I volunteer as an arbitrator on the FamilySearch.org indexing project. Recently, I downloaded a batch of marriage records from Lake County, Indiana to arbitrate. Each batch of records is indexed by two individuals and the arbitrator, in the case of a descrepancy between the indexers, decides which of the two are correct.
One of the indexers for this batch determined that the marriages took place in Lake County while the other left this field blank. The rules for indexing state that you are to enter what you see for each field.
Looking at the image of the register page, I saw no place in which the location of the marriage was recorded. I agreed with the indexer who left this field blank. However, I could see why the second indexer decided that the marriages took place in Lake County.
The marriage license was issued by the clerk at the county courthouse in Crown Point, Indiana. One the same day Justice of the Peace, Howard H. Kemp performed most of these marriages. This indexer assumed that since the license was issued at a courthouse and the marriage was performed by a justice of the peace on the same day, then the marriage took place at the courthouse from which the license was issued.
This was probably true.
Arbitrating this same batch, I came across an entry in which both indexers entered the same name but I disagreed. The name that each indexer entered was Stalmaker. I looked at the name again and again and felt that it was Stalnaker. I did a little research and found this bride. The interesting thing is I found this couple in Nebraska in the records I encountered. Other than this marriage entry, there is no indication that they were in Indiana.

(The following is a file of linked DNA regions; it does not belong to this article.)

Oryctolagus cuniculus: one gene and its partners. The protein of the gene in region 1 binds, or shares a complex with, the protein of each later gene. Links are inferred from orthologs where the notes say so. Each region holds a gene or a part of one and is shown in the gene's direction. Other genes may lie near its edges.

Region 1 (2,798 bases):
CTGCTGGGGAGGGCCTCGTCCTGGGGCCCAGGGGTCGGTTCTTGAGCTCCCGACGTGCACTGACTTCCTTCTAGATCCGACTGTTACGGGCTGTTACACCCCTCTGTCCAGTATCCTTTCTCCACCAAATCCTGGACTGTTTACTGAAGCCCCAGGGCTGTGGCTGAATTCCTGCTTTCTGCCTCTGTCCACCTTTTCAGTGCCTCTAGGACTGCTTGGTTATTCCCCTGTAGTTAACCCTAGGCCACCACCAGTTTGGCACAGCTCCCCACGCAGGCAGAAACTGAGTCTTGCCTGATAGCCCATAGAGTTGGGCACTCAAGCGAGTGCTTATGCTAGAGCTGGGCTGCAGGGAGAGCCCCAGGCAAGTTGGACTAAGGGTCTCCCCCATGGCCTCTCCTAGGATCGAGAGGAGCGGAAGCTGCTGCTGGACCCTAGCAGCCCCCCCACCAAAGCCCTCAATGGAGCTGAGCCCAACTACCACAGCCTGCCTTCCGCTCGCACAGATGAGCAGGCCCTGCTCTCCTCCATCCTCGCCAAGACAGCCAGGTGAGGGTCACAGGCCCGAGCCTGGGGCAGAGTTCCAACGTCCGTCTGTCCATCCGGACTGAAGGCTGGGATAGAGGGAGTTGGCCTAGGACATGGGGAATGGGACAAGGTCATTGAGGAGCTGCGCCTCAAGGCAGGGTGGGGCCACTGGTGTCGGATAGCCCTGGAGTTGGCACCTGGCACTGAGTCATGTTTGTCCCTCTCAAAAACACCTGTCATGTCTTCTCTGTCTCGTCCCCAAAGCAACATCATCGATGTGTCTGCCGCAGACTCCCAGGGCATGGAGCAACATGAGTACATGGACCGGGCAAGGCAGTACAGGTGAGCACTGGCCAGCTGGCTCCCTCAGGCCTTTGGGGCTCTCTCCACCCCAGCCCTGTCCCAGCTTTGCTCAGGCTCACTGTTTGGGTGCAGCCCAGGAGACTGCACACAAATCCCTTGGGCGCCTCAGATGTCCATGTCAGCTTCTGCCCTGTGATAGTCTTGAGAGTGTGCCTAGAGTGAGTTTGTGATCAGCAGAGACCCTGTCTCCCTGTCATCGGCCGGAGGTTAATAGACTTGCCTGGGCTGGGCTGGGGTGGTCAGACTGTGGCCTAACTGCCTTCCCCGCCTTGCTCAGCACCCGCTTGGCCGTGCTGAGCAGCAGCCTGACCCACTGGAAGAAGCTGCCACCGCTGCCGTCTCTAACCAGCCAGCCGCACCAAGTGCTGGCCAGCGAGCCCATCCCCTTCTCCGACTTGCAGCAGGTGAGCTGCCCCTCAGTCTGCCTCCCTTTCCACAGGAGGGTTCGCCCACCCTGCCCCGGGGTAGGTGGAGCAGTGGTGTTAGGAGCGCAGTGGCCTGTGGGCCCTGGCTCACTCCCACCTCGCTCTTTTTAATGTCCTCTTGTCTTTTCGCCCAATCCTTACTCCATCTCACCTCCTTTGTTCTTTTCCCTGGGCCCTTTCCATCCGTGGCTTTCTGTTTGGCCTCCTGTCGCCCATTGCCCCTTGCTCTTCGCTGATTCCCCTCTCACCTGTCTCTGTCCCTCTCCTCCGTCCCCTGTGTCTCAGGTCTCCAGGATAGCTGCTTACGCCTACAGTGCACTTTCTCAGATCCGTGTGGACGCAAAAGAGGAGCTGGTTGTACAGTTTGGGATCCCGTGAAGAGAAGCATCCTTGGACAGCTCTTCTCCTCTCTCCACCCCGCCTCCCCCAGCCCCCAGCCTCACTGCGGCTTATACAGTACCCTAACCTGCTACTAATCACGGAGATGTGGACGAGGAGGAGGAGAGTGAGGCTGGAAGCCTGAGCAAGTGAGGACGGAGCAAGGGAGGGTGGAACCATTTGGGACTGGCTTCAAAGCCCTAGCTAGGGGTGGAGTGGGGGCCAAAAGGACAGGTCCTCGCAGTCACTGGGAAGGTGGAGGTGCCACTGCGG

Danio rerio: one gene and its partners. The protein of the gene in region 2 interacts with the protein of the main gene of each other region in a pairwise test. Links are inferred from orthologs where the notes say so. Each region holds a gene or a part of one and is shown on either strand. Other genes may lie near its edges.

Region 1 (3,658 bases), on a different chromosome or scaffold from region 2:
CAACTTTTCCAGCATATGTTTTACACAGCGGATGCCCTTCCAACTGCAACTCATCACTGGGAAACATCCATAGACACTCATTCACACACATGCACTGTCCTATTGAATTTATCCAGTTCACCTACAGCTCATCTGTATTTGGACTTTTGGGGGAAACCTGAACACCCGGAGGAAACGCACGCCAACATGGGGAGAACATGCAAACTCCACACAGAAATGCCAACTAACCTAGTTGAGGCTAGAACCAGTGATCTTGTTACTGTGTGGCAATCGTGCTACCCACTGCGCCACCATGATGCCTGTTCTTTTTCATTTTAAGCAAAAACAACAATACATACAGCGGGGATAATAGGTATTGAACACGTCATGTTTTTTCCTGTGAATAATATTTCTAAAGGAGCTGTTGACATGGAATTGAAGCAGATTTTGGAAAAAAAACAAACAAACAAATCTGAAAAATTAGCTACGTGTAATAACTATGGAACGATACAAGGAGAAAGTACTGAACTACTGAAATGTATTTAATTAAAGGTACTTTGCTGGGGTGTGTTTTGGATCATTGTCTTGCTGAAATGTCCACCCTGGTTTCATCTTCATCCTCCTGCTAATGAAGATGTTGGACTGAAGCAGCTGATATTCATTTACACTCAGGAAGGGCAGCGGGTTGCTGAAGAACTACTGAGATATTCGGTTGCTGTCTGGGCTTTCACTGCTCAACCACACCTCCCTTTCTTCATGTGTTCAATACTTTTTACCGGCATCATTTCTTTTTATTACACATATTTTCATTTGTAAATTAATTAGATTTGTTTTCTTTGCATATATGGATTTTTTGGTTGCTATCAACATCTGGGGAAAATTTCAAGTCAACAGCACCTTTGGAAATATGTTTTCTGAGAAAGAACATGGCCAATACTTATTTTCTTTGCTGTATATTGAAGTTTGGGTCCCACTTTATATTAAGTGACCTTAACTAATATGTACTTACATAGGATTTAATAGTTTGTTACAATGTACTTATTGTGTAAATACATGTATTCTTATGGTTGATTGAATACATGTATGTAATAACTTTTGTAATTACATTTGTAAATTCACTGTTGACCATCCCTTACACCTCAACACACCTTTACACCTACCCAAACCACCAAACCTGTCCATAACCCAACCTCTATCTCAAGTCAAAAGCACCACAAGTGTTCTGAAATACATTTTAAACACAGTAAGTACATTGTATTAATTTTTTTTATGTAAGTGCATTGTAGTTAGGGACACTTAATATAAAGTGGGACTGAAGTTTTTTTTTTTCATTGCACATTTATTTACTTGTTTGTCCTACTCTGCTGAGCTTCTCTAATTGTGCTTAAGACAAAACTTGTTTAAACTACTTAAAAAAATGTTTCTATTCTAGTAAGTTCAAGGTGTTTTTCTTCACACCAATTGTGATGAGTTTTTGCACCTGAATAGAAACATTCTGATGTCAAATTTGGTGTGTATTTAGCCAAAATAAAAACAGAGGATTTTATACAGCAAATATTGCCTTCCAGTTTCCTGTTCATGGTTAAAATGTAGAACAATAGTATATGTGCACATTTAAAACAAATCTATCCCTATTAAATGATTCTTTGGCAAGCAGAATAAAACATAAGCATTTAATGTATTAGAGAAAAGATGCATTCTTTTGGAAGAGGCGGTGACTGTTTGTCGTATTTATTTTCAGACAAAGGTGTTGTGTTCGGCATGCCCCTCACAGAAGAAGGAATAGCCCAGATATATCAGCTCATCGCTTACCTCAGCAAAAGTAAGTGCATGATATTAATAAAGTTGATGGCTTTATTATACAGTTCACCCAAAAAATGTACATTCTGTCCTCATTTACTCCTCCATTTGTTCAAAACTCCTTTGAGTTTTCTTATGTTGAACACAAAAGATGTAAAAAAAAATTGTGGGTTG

By now I was intrigued by this couple and also wondered if Howard Kemp was a justice of the peace at the courthouse in Crown Point. I came across a book on Rudolph Valentino entitled Dark Lover: Life and Death of Rudolph Valentino by Emily W. Leider. On page 255, I found an account of his marriage to Natacha, AKA Winifred de Wolfe, in 1923.
The marriage was performed by Justice of the Peace Howard H. Kemp at 6:05 pm in Crown Point, Indiana. The couple had wanted to marry in Chicago but there seemed to be a waiting period between the issuance of the marriage license and when the marriage actually could take place. Rudolph and Natacha drove to Crown Point to be married.
As I stated earlier, the marriages in the batch that I arbitrated took place on the same day that the license was issued. So it would seem that Indiana did not have a waiting period. I don't know if in the 1920s Wisconsin or Iowa had waiting periods.
Lake County is a county in the northwest corner of the Indiana sharing a border with Illinois and Lake Michigan. So for Valentino, the Crown Point courthouse was closer to Chicago than a courthouse in either of these states. In the case of Albert and Irene from Nebraska, I can only speculate that all the neighboring states including Nebraska had waiting periods.
On the otherhand, the couple may have been in Chicago visiting and on the spur of the moment decided to get married.